Small numbers and visibility equal vulnerability. It is fear, I think, that drives the desire to be as low profile as possible. Things are OK right now and let's not rock the boat lest that change for the worse. We have seen how other migrants are treated and we don't want to be them. Americans, Canadians, British don't want to be the Koreans in Japan or the North Africans in France. These fears are, in my view, entirely justified. What sane individual would take on 60+ million French or 120+ million Japanese?
This internal conflict is something all minorities face: do we negotiate with the majority for better treatment? Or do we use other strategies - acceptance of marginalization within the larger society or withdrawal into ethnic and racial enclaves? That is a tough conversation because people are not situated in the same way and they don't necessarily agree on what (if anything) should be done or how to do it: quiet negotiation versus court cases and demonstrations. I have been told that the former would be more "Japanese." But I am not in a position to judge the truth or falseness of that claim.
What I do see within this foreign community are divisions based on class, nationality, and socioeconomic status (something I haven't seen Debito address but perhaps I haven't read enough of his work). The experiences of a long-term traditional expatriate living in a large city with a package that includes an apartment, a car, and international schools for the kids are not the same as those who teach English or work as translators in local companies.
No moral judgment here about either group, just an observation that migrants everywhere who have money and status and are "highly skilled" (and not just "skilled") live very different lives than those who don't have those things. For the former the status quo might be just fine; for the latter it can mean being a couple of paychecks away from not being able to support a family. Who has the better status? A Singaporean or British investment banker in Tokyo, or a Canadian teacher married to a Japanese national working as an ALT in a small town on a series of one year contracts? The latter, I would say, is more vulnerable if Westerners become persona non grata.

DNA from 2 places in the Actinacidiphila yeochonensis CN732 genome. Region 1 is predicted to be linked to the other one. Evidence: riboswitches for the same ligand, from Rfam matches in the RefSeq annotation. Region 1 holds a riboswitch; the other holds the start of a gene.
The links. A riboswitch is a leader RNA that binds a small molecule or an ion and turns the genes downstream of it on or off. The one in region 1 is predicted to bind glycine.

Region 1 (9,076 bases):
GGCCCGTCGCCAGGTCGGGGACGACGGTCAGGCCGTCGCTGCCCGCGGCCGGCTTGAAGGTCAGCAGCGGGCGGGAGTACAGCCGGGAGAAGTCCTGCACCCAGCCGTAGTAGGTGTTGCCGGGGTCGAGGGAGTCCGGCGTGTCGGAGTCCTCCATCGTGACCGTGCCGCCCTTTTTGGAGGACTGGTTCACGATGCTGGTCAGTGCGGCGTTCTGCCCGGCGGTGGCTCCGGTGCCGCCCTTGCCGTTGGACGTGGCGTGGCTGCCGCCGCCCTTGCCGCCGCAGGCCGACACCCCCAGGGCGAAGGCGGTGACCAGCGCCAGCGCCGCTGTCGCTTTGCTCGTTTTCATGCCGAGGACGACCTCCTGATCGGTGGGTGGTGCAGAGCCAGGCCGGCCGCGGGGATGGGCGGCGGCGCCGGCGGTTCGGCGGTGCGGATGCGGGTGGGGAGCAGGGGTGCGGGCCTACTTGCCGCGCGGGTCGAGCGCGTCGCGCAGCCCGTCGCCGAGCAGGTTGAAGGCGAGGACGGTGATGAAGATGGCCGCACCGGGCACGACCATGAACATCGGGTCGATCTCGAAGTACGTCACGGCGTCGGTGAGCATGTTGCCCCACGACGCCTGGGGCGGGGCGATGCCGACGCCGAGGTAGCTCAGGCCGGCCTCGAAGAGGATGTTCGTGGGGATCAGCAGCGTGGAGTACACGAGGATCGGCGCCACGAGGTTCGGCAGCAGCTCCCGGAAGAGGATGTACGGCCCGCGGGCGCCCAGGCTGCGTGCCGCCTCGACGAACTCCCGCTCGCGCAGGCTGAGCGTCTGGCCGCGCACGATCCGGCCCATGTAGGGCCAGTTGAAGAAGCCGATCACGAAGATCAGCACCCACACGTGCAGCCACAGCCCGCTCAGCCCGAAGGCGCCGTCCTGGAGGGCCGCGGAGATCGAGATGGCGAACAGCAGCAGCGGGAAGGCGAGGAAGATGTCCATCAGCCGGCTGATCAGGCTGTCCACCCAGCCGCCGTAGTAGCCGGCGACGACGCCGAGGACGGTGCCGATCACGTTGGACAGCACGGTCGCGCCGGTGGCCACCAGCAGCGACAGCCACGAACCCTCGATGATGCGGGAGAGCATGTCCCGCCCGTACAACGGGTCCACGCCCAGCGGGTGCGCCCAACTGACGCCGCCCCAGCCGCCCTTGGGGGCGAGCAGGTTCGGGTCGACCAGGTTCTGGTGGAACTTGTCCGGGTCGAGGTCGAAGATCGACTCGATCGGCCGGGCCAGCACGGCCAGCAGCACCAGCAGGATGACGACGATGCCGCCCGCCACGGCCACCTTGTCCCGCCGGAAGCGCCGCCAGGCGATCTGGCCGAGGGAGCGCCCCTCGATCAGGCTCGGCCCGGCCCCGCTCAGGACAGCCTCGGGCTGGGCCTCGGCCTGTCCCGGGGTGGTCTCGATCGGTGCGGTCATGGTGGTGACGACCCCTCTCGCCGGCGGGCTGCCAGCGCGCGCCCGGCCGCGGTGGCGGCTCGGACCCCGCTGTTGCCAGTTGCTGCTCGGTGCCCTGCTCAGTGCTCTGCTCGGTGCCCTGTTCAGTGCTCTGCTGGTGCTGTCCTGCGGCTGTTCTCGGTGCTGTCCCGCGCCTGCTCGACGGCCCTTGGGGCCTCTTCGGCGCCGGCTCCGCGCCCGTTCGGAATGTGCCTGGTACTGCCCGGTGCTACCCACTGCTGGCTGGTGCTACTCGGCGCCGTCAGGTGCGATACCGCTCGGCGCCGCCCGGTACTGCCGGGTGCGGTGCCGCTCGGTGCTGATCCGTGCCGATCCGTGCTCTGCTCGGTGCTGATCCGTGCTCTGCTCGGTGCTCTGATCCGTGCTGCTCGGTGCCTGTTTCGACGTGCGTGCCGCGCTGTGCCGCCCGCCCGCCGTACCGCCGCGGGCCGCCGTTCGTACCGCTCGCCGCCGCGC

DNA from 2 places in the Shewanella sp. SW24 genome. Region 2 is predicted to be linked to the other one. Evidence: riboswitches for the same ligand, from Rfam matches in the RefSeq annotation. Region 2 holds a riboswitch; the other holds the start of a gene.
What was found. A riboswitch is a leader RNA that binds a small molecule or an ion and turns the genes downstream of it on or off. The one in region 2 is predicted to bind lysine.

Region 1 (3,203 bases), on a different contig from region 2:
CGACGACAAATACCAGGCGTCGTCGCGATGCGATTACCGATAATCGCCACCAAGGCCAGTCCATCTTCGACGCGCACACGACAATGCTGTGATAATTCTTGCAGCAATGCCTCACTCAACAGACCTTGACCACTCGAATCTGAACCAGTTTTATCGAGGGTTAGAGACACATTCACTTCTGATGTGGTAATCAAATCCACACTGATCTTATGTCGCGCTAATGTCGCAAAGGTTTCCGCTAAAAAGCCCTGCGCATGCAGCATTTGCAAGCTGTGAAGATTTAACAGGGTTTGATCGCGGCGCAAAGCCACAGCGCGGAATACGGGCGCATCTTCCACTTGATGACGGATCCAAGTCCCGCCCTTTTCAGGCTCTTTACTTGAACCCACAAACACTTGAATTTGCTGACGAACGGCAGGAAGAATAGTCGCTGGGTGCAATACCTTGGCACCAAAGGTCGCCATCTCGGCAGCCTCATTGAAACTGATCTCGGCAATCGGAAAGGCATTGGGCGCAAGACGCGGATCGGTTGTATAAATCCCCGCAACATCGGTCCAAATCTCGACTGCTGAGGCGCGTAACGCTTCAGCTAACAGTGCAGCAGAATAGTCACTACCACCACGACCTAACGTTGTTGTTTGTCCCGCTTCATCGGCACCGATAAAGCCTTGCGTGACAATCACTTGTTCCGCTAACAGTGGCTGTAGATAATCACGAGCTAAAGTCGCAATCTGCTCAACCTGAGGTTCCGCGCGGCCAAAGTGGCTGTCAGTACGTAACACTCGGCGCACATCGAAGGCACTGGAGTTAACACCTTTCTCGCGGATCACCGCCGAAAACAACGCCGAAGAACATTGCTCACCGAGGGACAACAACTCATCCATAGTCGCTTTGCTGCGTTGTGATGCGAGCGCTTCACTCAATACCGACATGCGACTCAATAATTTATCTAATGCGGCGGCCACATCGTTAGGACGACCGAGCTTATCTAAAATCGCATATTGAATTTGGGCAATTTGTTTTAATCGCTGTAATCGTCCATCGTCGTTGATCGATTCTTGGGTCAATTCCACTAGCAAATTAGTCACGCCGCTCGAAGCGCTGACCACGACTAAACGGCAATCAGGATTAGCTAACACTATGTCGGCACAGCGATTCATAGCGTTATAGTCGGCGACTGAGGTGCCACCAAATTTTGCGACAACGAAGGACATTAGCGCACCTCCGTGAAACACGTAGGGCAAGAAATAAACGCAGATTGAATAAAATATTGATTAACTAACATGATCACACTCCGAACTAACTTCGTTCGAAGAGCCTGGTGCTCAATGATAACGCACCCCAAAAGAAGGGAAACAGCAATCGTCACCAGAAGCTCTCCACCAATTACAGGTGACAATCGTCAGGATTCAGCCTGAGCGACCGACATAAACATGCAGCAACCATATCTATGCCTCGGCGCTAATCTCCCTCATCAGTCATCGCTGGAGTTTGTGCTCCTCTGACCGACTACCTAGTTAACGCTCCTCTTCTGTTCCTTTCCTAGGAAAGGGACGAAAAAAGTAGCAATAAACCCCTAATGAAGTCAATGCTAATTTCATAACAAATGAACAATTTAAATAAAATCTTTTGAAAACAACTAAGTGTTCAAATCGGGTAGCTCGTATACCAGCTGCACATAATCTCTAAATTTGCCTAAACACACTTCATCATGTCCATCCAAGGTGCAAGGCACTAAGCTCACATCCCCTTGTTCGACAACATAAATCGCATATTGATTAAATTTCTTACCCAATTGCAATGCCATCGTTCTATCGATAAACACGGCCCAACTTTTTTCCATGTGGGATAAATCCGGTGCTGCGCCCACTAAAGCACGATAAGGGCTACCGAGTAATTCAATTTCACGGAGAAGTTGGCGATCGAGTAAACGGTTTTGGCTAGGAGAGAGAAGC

That fear and risk aversion, in my view, should be taken very seriously. Foreign residents in Japan have homes, families, and businesses that are at stake here and they are living in a country (like so many other countries) that is having intense debates over immigration. If you had asked me 20 years ago if France would ever consider controlling the immigration of foreign spouses and children, I would have laughed at you. Well, they are. The rhetoric coming from the French Right these days has me a bit nervous, and I'm not the only one. Things change.
That said, living in a society where you think your lot will be worse if you speak up about unfair treatment is, well, not a great situation either. These are the dilemmas of the minority which are greatly exacerbated by migrant status.
"Perfect," the Anglophones
My research and experiences in Japan have convinced me that there are indeed some issues here that concern all foreigners (and that should not be a surprise to anyone.) Pointing that out is not an attack on Japan; rather, I would argue, that it is the response of people who love Japan and want to integrate and be full members of society. If that is a fantasy (and many people I talked to say that it is), could we not agree that it is still a dream worth fighting for?
I appreciate that Debito has forced debate and discussion on topics that most of us (including me) would prefer not to think about at all. How the foreign community here deals with what he has to say is ultimately up to them. And I, on my distant shore, am paying close attention.